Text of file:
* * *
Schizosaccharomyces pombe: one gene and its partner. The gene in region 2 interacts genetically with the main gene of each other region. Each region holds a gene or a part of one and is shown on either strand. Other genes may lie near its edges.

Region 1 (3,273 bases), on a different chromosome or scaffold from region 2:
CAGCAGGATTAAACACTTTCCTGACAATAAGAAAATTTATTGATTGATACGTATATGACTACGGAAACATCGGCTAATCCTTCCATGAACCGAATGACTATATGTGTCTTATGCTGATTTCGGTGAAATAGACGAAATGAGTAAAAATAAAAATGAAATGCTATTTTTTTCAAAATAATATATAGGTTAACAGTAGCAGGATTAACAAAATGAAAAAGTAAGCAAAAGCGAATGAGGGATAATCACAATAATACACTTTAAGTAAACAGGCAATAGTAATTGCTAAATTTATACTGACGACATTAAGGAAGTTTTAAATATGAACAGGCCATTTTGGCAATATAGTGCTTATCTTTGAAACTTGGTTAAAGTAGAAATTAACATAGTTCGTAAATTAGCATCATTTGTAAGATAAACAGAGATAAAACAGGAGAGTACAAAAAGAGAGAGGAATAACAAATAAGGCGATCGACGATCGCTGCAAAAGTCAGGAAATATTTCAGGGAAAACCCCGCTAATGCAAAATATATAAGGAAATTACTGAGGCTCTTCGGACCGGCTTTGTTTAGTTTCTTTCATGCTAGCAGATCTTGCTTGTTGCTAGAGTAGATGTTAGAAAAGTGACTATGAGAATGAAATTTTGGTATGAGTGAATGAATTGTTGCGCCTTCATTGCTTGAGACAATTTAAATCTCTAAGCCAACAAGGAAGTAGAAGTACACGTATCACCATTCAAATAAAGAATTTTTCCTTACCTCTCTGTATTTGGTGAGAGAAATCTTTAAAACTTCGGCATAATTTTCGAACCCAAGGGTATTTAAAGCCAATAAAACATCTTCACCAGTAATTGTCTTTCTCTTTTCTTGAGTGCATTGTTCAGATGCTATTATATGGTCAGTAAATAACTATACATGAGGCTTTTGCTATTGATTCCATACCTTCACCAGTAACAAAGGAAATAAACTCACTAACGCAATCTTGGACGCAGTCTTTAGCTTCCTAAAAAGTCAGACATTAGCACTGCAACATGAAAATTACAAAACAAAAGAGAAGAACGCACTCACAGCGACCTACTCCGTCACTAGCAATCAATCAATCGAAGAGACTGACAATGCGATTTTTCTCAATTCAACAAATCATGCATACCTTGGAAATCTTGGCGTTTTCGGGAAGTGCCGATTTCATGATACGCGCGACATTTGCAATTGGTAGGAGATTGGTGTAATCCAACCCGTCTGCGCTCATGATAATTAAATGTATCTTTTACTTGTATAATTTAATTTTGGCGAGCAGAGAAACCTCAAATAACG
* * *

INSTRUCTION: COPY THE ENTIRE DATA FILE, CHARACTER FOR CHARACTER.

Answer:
Schizosaccharomyces pombe: one gene and its partner. The gene in region 2 interacts genetically with the main gene of each other region. Each region holds a gene or a part of one and is shown on either strand. Other genes may lie near its edges.

Region 1 (3,273 bases), on a different chromosome or scaffold from region 2:
CAGCAGGATTAAACACTTTCCTGACAATAAGAAAATTTATTGATTGATACGTATATGACTACGGAAACATCGGCTAATCCTTCCATGAACCGAATGACTATATGTGTCTTATGCTGATTTCGGTGAAATAGACGAAATGAGTAAAAATAAAAATGAAATGCTATTTTTTTCAAAATAATATATAGGTTAACAGTAGCAGGATTAACAAAATGAAAAAGTAAGCAAAAGCGAATGAGGGATAATCACAATAATACACTTTAAGTAAACAGGCAATAGTAATTGCTAAATTTATACTGACGACATTAAGGAAGTTTTAAATATGAACAGGCCATTTTGGCAATATAGTGCTTATCTTTGAAACTTGGTTAAAGTAGAAATTAACATAGTTCGTAAATTAGCATCATTTGTAAGATAAACAGAGATAAAACAGGAGAGTACAAAAAGAGAGAGGAATAACAAATAAGGCGATCGACGATCGCTGCAAAAGTCAGGAAATATTTCAGGGAAAACCCCGCTAATGCAAAATATATAAGGAAATTACTGAGGCTCTTCGGACCGGCTTTGTTTAGTTTCTTTCATGCTAGCAGATCTTGCTTGTTGCTAGAGTAGATGTTAGAAAAGTGACTATGAGAATGAAATTTTGGTATGAGTGAATGAATTGTTGCGCCTTCATTGCTTGAGACAATTTAAATCTCTAAGCCAACAAGGAAGTAGAAGTACACGTATCACCATTCAAATAAAGAATTTTTCCTTACCTCTCTGTATTTGGTGAGAGAAATCTTTAAAACTTCGGCATAATTTTCGAACCCAAGGGTATTTAAAGCCAATAAAACATCTTCACCAGTAATTGTCTTTCTCTTTTCTTGAGTGCATTGTTCAGATGCTATTATATGGTCAGTAAATAACTATACATGAGGCTTTTGCTATTGATTCCATACCTTCACCAGTAACAAAGGAAATAAACTCACTAACGCAATCTTGGACGCAGTCTTTAGCTTCCTAAAAAGTCAGACATTAGCACTGCAACATGAAAATTACAAAACAAAAGAGAAGAACGCACTCACAGCGACCTACTCCGTCACTAGCAATCAATCAATCGAAGAGACTGACAATGCGATTTTTCTCAATTCAACAAATCATGCATACCTTGGAAATCTTGGCGTTTTCGGGAAGTGCCGATTTCATGATACGCGCGACATTTGCAATTGGTAGGAGATTGGTGTAATCCAACCCGTCTGCGCTCATGATAATTAAATGTATCTTTTACTTGTATAATTTAATTTTGGCGAGCAGAGAAACCTCAAATAACG